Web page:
This age data is also interesting. Of course, some of this could well be estate planning and/or succession planning in Family Investment Companies, but this would be a fairly small minority I’d imagine. Many are, also, clearly clubbing together to build something meaningful over time and well done to those under-35s who are clearly putting time, money and effort into building a future for themselves and their current or future families.


Some good articles on the Hamptons International research site and I’d recommend having a browse – I shared an interesting one on my LinkedIn in the week that was about the decline of flipping. 


I couldn’t let this week go without passing comment on the election lunacy hotting up. In what can only be described as a “stupid-off” between the two major parties, their bribes for those looking to get on the housing ladder were announced, and both were as crackers as each other, let’s face it.


In the blue corner, the chat was around “99% mortgages”. How wonderfully gimmicky. As usual, let’s see the detail – but these “radical” plans are about as radical as a radish. As recently as the 9th May 2023, the Skipton building society launched a 100% mortgage product (1% better or 100% better, you decide) exclusively for renters, zeroing the need for a deposit (although there are still frictional costs, of course). The response was lukewarm – principally because they seemed to wait for the highest bond yields in over a decade before launching this! How frustrating for renters. 


They can’t lend to people who can’t afford it – the banking system and the PRA, the Bank of England, and the general public are just not going to let them do it. This isn’t a silver bullet – indeed, not even a tin bullet – it’s more of a pea in a pea-shooter.


But fear not! The hot betting favourites for the next election will have done something altogether more sensible, pragmatic and realistic, ready to solve all these problems…..won’t they? No. Of course they haven’t. As we glance over to the Red corner – their equally-asinine efforts are instead in the form of 25-year fixed rate mortgages!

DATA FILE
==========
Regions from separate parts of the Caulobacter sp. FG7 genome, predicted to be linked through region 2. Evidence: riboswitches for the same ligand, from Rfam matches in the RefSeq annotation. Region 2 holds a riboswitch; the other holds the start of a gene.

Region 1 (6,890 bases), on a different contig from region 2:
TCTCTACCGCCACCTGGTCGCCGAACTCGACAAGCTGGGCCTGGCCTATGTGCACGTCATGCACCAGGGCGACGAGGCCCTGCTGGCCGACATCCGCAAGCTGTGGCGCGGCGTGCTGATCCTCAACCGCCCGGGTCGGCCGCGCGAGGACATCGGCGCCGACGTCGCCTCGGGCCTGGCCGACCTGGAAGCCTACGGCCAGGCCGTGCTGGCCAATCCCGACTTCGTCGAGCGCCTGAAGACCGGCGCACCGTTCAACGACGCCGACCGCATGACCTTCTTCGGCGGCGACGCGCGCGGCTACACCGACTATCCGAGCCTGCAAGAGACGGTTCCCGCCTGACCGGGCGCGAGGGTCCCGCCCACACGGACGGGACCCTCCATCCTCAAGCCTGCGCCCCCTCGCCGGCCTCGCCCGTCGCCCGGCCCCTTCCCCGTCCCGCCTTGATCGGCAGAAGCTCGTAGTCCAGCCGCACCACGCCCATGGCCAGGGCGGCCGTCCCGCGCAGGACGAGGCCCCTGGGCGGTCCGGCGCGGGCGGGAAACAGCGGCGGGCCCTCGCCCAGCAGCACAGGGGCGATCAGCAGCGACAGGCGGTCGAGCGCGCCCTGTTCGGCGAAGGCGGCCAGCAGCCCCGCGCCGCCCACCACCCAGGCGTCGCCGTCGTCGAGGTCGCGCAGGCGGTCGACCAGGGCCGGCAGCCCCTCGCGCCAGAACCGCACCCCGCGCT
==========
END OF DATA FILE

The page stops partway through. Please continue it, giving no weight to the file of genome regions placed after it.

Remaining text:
This brought back memories of Gordon Brown, selling off the gold reserves at $275 per oz (in comparison to today’s prices of $2000+ per oz recently – but of course there has been inflation). Quite literally forgot the first rule of investment – buy low, sell high – or if you already have it – still sell high, you fool!


This seems like the equivalent. Wait for a near-20-year high in bond yields, then fix a mortgage for 25 years. Does anyone even understand the basic mechanics of how mortgages are priced in Labour party HQ? I suspect not. Time they started reading the Supplement.


Not to be outdone, they managed to dredge up this plan which has ALSO been done before, and is already being done today, and re-badge it. Habito already knocks out mortgages at 30 or 35 year fixed terms if you want them – which people don’t. You don’t get people to change their culture without educating them, AND in the days of a yield curve that is inverted, gets cheaper in years 5-10 and then goes right back up at years 12+, fixing outside of that 5-10 year range is, frankly, just stupid.


So – we know what we already knew. Both sides are blithering idiots. One guarantee – an idiot will be running the country at the end of 2024, just as they are today. 


Easy to criticise though, isn’t it. How about producing another idea, rather than dredging up all the same nonsense that’s already been done to death before (or is already being done and offered in the marketplace). OK then. How about this:


Facilitate loans for Bank of Mum and Dad, and Auntie and Uncle. Provide debt at the appropriate bond yield, actuarially, as you would in an equity release mortgage. Secure the government’s interest at the gilt yield plus a margin (shock, horror – the Government could even make some money out of this. What a dirty idea that is).


Let me give you a worked example.